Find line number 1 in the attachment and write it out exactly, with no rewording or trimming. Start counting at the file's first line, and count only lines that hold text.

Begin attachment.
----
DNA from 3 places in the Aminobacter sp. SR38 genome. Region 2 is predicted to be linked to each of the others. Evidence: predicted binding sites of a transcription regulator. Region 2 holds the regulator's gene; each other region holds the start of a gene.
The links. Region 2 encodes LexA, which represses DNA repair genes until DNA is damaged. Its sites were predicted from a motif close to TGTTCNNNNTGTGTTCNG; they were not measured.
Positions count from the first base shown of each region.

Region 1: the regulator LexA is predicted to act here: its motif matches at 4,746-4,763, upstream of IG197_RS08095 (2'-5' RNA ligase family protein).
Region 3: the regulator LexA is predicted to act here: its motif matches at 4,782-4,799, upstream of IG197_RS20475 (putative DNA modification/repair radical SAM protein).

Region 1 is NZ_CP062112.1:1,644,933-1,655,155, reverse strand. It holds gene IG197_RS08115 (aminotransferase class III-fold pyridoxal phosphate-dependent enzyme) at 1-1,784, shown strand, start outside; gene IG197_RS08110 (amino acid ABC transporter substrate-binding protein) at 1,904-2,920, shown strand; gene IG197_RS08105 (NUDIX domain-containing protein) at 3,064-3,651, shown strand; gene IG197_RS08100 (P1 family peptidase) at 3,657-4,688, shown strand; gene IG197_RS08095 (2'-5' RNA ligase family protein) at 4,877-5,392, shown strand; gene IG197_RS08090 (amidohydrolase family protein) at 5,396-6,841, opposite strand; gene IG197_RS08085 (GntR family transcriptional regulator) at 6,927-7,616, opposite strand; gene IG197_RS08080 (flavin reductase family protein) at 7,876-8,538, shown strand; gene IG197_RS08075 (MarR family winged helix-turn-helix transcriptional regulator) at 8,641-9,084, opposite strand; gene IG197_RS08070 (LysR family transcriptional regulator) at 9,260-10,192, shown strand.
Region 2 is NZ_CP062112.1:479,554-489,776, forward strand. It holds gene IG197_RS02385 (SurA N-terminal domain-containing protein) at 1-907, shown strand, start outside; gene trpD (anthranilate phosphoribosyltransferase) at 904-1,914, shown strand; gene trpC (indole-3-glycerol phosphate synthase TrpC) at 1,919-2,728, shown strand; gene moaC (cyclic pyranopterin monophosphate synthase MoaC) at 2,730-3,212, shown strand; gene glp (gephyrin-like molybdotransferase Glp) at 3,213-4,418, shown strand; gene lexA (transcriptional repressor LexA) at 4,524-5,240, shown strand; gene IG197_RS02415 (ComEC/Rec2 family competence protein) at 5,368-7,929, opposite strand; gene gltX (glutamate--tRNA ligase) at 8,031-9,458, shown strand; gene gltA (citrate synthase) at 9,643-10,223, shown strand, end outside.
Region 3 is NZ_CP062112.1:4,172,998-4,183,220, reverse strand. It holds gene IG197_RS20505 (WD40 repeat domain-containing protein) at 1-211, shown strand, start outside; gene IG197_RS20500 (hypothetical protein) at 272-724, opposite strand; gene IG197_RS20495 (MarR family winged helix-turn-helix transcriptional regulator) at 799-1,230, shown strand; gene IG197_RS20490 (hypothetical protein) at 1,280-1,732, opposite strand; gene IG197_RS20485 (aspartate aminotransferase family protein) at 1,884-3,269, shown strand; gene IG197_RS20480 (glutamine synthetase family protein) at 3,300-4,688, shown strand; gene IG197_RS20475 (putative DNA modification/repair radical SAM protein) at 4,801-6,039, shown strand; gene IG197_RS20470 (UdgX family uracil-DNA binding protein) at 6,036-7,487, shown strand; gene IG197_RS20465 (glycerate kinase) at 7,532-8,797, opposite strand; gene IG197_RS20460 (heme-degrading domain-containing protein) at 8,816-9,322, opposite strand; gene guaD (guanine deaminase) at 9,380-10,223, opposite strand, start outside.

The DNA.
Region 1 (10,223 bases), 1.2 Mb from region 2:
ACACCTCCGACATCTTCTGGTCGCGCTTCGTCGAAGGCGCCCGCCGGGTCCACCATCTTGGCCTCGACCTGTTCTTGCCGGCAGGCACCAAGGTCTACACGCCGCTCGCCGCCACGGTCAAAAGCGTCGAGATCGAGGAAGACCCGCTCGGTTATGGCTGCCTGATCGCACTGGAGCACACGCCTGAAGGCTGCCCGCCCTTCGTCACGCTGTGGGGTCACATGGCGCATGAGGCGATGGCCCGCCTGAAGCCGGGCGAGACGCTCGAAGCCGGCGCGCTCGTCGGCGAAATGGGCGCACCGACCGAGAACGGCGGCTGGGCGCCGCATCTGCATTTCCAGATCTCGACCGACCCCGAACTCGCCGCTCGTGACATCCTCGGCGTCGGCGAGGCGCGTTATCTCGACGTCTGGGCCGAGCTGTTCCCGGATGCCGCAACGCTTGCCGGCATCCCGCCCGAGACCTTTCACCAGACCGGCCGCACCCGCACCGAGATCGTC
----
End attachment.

DNA from 3 places in the Aminobacter sp. SR38 genome. Region 2 is predicted to be linked to each of the others. Evidence: predicted binding sites of a transcription regulator. Region 2 holds the regulator's gene; each other region holds the start of a gene.